A Transition Take on the UK Low Carbon Transition Plan
…………….Overall, I think this is as bold and brave a plan as could be expected given the circumstances under which it was no doubt written. Here is a government approaching an election, having been in charge during a spectacular economic unravelling, with Milliband having to fit within and keep on board a Cabinet obsessed with economic growth (the Mandelson/Brown effect). The brief set for it was to create a low carbon economy in the context of economic growth, in complete contradiction to all the indications to the contrary. I think Milliband is a dynamic young politician who wanted to do something very far-reaching here, but he has had to do so in a very difficult context. Within the context of what he can actually do, I think it is very good. In terms of being a plan that will enable and underpin this country’s inevitable energy descent and relocalisation, it is inadequate.
Praise where it’s due; on the positive side, the Plan takes many decisive steps forward and puts mechanisms in place to ensure that the various Government departments actually carry them through. It is nothing if not ambitious, although its starting assumptions are such that it is designing for a world that will almost certainly not be possible. However, it is, of course, the victim of a degree of inevitable compromises (especially in the farming area) which hamper the effectiveness of such a wide ranging proposal. I do think that as a plan produced by government it is as good as we are likely to get, indeed some parts of it are much better than one might have expected.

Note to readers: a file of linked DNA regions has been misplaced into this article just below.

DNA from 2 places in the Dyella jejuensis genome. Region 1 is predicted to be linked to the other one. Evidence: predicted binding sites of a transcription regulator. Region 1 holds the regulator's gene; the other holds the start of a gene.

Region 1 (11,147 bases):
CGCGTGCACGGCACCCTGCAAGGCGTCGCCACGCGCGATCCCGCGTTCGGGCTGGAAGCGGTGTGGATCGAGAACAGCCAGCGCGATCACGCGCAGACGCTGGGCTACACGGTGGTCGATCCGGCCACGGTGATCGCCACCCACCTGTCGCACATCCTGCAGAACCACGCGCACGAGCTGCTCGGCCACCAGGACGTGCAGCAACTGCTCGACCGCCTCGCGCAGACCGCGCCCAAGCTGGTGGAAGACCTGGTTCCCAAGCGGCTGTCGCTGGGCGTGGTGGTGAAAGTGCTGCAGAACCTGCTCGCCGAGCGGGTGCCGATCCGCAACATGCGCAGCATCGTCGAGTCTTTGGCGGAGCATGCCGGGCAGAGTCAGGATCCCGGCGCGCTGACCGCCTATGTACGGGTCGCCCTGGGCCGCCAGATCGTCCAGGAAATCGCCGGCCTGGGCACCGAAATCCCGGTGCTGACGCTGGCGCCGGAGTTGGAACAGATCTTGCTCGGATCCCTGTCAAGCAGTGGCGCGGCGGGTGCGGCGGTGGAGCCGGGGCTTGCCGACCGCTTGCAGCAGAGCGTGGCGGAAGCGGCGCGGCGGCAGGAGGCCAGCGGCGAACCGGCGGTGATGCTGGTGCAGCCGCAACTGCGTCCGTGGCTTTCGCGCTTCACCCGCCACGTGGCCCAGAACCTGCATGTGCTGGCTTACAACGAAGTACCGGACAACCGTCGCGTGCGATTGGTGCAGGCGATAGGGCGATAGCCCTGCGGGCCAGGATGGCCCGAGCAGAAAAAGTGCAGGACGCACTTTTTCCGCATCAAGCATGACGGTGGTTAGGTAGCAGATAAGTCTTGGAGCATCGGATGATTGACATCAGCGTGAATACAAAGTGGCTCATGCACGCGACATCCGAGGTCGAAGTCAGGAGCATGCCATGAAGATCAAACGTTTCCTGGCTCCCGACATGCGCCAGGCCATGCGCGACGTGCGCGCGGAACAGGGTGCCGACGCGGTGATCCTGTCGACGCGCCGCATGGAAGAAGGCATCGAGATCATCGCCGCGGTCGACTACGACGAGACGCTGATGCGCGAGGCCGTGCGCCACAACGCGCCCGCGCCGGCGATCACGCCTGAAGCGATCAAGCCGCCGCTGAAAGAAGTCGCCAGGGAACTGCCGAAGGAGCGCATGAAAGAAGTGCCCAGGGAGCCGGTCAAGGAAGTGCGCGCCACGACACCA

From my perspective, it throws the challenge back to Transition groups and others. The Government has set out an unprecedented dedication to the low carbon agenda, and thrown considerable weight behind it. The role of communities is seen as being vital, and encouraged, but the ball is in our court. We often say communities can’t do this on their own, they need Government working to support the low carbon agenda. Now they have gone some way towards that. What is missing from this Plan is the local detail, the stuff that central Government can’t do; the locally owned energy companies, the local food networks, the groundswell of desire for change, what Jeremy Leggett calls the ’scaleable microcosms of hope’. This is what Transition can do, and I feel, having read this report, and having heard Milliband’s endorsements of the Transition Network, that the door to real and deep change feels significantly more open than it did last week.